BBC Two reveals first look at new season of Horizon programmes including from Michael Mostly
BBC Two has today announced a range of dynamic new commissions as part of its award-winning science strand Horizon, featuring some of the UK’s most respected science broadcasters; from Hannah Fry and Giles Yeo to Ella Al-Shamahi and Michael Mosely
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BBC Two has today announced a range of dynamic new commissions as part of its award-winning science strand Horizon, featuring some of the UK’s most respected science broadcasters; from Hannah Fry and Giles Yeo to Ella Al-Shamahi and Michael Mosely.
Horizon has a long and illustrious history of ground-breaking science journalism and film-making. Announced today, the new programmes will speak to some of the most pressing issues of our time, deliver cutting-edge science and provide extraordinary access and new expert voices to the ever-curious BBC Two audience.
Tom McDonald, Head of Commissioning, Natural History and Specialist Factual, says: "Horizon sits at the very heart of the BBC's science offer. These new titles reflect our huge ambition for the strand. From setting off an avalanche to keeping a willing adventurer in a bunker for 10 days as well as creating our very own supermarket with a twist, Horizon is the place for the most audacious science content in British television. At the heart of every film is new journalism and world class expertise combined with imaginative storytelling and superlative filmmaking”.
Highlights from the new Horizon season include, Michael Mosley embarking on Britain’s largest ever trial to investigate the placebo effect in The Placebo Experiment - Can My Brain Cure My Body?, while evolutionary biologist Ella Al-Shamahi investigates our daily rhythms with the help of former Commando Aldo Kane, who is concealed in an abandoned nuclear bunker with no way of telling the time in Body Clock - What Makes Us Tick?
An international team of scientists trigger an avalanche to reveal the mysteries behind this force of nature in Avalanche - Making a Deadly Snowstorm. Our everyday health comes under the microscope as The Honest Supermarket investigates the truth about what’s really in our favourite foods, while the science behind vitamin supplements is under investigation in Vitamin Pills - Miracle or Myth? (w/t).
The Pill (w/t) investigates the future of birth control, debunking myths and looking at cutting-edge breakthroughs; Cannabis - Dangerous Drug or Miracle Medicine? goes in search of the truth about the medicinal value of the controversial drug; and Proton Beam - The New Cancer Killer (w/t) takes viewers behind the scenes of a pioneering engineering project to bring a new form of cancer treatment to Britain. Alastair Campbell also explores if radical new treatments can stop his depression in previously announced film, Depression and Me.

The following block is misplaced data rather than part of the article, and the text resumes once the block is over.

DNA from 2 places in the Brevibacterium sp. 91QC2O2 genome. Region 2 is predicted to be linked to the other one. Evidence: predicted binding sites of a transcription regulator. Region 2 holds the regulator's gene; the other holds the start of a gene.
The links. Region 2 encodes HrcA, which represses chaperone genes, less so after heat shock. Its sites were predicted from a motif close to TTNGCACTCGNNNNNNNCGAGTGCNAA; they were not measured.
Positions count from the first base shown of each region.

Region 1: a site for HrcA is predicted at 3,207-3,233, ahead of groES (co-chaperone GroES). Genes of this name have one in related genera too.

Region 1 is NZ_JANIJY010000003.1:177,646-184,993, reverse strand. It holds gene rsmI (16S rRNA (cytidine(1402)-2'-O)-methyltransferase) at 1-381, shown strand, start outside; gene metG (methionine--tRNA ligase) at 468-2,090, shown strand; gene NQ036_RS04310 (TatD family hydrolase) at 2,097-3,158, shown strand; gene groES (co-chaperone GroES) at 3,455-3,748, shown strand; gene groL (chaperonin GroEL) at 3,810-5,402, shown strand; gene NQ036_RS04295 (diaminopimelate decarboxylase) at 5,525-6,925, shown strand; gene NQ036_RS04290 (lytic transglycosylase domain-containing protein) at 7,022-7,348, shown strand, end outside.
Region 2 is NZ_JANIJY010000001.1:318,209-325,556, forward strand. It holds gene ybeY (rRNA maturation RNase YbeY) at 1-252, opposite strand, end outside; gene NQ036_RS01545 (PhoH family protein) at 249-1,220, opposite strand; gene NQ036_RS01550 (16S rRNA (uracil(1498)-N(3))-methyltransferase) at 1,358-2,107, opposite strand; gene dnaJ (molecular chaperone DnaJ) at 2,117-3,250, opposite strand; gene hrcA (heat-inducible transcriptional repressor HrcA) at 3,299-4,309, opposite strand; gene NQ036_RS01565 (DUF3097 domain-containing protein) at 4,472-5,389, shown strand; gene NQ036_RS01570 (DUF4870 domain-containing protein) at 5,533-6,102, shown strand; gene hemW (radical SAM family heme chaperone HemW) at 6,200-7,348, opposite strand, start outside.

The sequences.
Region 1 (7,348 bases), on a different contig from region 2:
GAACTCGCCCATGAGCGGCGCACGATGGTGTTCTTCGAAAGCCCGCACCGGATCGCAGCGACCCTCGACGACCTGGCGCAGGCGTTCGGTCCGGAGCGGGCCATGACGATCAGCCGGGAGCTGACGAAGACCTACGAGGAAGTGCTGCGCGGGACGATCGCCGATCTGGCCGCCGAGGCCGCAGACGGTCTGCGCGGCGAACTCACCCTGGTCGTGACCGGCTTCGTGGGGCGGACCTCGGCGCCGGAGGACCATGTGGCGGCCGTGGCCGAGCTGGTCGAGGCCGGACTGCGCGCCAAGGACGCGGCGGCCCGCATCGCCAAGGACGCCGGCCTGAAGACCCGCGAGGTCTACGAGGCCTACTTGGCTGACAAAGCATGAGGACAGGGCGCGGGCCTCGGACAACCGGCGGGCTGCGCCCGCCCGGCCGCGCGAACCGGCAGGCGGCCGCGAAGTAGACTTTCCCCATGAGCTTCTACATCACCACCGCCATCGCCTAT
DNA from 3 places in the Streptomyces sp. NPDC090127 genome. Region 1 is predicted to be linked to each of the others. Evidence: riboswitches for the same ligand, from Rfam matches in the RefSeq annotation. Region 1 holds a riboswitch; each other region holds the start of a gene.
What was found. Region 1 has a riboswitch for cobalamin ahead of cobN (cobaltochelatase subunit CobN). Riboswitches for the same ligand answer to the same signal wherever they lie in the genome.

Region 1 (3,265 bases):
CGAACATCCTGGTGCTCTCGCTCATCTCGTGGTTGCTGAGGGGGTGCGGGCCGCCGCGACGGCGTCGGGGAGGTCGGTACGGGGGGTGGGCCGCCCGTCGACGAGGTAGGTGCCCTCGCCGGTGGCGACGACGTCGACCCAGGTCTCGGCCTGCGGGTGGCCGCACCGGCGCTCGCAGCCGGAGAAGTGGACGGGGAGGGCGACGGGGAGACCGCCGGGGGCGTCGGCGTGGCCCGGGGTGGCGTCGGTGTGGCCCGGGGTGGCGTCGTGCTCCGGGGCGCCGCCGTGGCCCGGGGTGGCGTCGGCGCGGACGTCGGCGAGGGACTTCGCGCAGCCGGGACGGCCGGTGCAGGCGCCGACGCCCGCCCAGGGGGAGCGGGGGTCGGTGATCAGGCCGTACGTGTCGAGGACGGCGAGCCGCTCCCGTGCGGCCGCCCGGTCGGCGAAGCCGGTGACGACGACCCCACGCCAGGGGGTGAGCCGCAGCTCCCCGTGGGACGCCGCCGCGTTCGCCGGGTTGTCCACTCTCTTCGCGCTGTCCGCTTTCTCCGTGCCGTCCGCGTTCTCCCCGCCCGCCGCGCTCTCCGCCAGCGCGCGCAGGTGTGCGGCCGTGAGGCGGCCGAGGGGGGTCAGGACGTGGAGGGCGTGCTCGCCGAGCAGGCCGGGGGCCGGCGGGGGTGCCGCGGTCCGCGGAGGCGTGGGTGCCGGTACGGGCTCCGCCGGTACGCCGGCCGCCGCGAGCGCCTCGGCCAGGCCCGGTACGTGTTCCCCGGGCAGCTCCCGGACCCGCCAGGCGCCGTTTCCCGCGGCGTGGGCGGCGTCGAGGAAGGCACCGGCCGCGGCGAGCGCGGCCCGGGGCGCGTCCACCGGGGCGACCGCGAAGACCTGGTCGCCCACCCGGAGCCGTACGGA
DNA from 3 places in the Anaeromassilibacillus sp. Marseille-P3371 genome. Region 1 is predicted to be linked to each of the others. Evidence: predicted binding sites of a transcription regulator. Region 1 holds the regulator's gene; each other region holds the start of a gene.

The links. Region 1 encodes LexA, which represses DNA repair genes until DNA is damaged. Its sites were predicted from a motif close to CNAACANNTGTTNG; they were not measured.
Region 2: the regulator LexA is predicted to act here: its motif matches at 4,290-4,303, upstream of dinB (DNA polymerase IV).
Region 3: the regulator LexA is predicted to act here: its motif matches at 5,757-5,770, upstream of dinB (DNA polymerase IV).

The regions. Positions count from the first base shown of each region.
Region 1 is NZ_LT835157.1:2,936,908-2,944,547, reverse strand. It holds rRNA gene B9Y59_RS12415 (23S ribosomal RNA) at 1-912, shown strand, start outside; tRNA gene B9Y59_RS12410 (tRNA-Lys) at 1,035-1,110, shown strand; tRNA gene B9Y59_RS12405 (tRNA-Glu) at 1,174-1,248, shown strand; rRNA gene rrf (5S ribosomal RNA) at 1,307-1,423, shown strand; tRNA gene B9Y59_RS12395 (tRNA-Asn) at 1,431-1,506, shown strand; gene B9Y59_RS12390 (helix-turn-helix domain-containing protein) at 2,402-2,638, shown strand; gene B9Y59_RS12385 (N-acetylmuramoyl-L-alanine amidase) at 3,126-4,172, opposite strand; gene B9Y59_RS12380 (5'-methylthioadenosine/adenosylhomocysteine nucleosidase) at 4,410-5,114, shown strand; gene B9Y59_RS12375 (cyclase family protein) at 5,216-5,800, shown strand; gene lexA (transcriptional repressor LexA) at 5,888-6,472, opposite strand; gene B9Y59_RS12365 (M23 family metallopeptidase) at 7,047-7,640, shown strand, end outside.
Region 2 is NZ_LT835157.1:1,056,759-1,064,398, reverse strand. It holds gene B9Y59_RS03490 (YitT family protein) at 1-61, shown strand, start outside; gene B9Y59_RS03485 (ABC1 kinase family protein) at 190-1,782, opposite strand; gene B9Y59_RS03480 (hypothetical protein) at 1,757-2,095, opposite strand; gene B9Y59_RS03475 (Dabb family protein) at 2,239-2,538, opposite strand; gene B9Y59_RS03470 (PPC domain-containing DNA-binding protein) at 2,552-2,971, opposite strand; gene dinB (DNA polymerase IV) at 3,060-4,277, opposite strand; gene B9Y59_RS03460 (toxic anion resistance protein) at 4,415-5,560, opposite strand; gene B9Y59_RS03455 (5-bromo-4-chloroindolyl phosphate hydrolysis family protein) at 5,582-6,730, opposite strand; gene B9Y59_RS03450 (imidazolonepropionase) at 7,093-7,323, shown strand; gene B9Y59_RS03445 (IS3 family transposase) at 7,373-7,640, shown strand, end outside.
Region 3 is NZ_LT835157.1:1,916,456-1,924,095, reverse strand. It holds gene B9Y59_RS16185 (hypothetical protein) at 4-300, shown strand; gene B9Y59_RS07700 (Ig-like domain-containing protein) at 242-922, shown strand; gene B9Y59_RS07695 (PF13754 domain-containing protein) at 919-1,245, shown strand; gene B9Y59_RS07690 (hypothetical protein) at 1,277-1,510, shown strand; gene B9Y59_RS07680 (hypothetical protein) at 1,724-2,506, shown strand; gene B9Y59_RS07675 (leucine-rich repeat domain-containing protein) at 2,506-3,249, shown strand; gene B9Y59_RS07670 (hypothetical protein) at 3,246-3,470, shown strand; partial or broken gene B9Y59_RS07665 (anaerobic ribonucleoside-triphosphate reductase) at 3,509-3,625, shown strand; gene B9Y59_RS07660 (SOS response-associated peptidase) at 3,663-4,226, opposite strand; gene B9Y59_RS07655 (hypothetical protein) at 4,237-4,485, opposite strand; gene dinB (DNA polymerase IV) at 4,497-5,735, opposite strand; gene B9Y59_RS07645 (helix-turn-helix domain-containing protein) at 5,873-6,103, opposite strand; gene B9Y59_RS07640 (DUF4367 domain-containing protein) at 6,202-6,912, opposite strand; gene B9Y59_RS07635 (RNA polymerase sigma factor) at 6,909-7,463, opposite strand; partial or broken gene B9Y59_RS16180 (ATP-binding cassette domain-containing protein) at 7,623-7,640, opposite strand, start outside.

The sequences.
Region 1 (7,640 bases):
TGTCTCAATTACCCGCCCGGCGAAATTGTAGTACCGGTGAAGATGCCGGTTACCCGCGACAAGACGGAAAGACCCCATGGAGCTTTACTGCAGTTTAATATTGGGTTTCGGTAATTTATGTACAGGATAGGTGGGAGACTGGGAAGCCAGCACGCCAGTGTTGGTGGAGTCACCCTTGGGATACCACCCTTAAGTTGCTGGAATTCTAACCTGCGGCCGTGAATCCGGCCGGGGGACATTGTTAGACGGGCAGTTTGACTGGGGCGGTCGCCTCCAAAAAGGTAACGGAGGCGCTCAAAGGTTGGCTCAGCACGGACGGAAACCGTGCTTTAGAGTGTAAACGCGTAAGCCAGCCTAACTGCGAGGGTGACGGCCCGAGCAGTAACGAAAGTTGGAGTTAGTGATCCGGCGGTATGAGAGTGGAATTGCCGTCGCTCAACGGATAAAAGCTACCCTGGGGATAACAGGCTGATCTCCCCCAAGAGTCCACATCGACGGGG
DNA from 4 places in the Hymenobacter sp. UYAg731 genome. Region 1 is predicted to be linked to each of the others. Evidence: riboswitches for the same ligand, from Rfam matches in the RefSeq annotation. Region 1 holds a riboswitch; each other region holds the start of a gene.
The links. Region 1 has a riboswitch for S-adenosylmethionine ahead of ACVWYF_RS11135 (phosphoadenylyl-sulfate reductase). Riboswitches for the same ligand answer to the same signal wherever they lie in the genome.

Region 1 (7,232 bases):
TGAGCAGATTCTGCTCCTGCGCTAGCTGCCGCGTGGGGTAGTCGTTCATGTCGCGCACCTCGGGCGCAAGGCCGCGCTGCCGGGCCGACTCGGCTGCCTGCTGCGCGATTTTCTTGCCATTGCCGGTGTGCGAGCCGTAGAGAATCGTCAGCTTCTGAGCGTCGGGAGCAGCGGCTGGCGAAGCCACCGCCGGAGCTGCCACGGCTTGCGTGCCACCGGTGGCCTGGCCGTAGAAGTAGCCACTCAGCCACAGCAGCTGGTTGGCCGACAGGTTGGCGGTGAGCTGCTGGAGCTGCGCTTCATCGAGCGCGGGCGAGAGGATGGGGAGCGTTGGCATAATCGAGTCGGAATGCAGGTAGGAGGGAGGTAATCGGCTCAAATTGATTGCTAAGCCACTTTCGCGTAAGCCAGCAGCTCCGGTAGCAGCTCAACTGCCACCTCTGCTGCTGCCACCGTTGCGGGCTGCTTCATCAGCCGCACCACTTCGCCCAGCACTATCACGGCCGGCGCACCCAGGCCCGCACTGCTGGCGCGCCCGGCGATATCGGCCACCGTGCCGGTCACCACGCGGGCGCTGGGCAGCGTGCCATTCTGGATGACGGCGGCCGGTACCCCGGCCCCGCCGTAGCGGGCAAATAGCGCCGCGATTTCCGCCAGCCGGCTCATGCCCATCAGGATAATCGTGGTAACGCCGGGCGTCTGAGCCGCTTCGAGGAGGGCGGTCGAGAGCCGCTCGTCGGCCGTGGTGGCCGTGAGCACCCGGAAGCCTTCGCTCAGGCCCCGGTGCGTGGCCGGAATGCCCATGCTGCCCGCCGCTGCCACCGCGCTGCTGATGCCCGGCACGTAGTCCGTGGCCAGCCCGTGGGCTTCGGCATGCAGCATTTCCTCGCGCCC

The programmes will air on BBC Two as part of the new season of Horizon, which will broadcast over consecutive weeks beginning in October.
Could fake pills be used to treat some of our most common medical complaints? To find out, Michael Mosley embarks on Britain’s largest ever trial to investigate the placebo effect.
He is heading to Blackpool to gather 117 people suffering from backache - one of the leading causes of chronic pain - before trying to treat them with nothing but fake pills and the power of the mind.
Working with experts from the University of Oxford, Michael will discover that the placebo effect is more than just a medical curiosity. The brain is actually capable of producing its own drugs and these can be more powerful than prescription painkillers.
Michael’s volunteers come from all walks of life, but they have all suffered with bad backs for years and feel their conventional medication has failed them. They think they are taking part in the trial of a powerful new painkiller, but their blue and white capsules actually contain nothing but ground up rice.
Can this fake treatment make a real difference? And how will the volunteers react when Michael reveals the truth?
The Placebo Experiment - Can My Brain Cure My Body? is a Windfall Films production for BBC Two. The Executive Producers for Windfall Films are David Dugan and Leesa Rumley, and Diene Petterle is the Commissioning Editor for the BBC.
We all have a biological clock ticking away inside us that governs our daily rhythms. This clock affects our health as much as our diet and how much we exercise.
So what can we do to manage our internal clocks? To find out, evolutionary biologist Ella Al-Shamahi shuts former Commando Aldo Kane inside an abandoned nuclear bunker with no way of telling the time… for ten days straight. By stripping away the trappings of modern life, they uncover the workings of our inner clock, and provide practical advice that we can all take on board.
Body Clock - What Makes Us Tick? is a Windfall Films production for BBC Two. The Director is Tom Cook, the Executive Producer for Windfall Films is David Dugan, and Diene Petterle is the Commissioning Editor for the BBC.
In March 2018 an international team of scientists gathered in a remote valley in the Canadian Rockies to conduct a unique experiment - to attempt to see into the heart of a massive avalanche.
Avalanches kill hundreds of people every year. Even in the UK 25 people have been killed by avalanches since the year 2000. But we know surprisingly little about them - why they happen or how they are able to produce the enormous destructive forces that can flatten entire villages.
Now this experiment will attempt to reveal the mysteries of an avalanche. The team have just three days, while the snow conditions are at their best to prepare and then, using a helicopter to deploy explosives at the top of the mountain they will trigger a vast avalanche. By studying the data they collect the scientists hope to be able to explain, for the first time, how an avalanche works.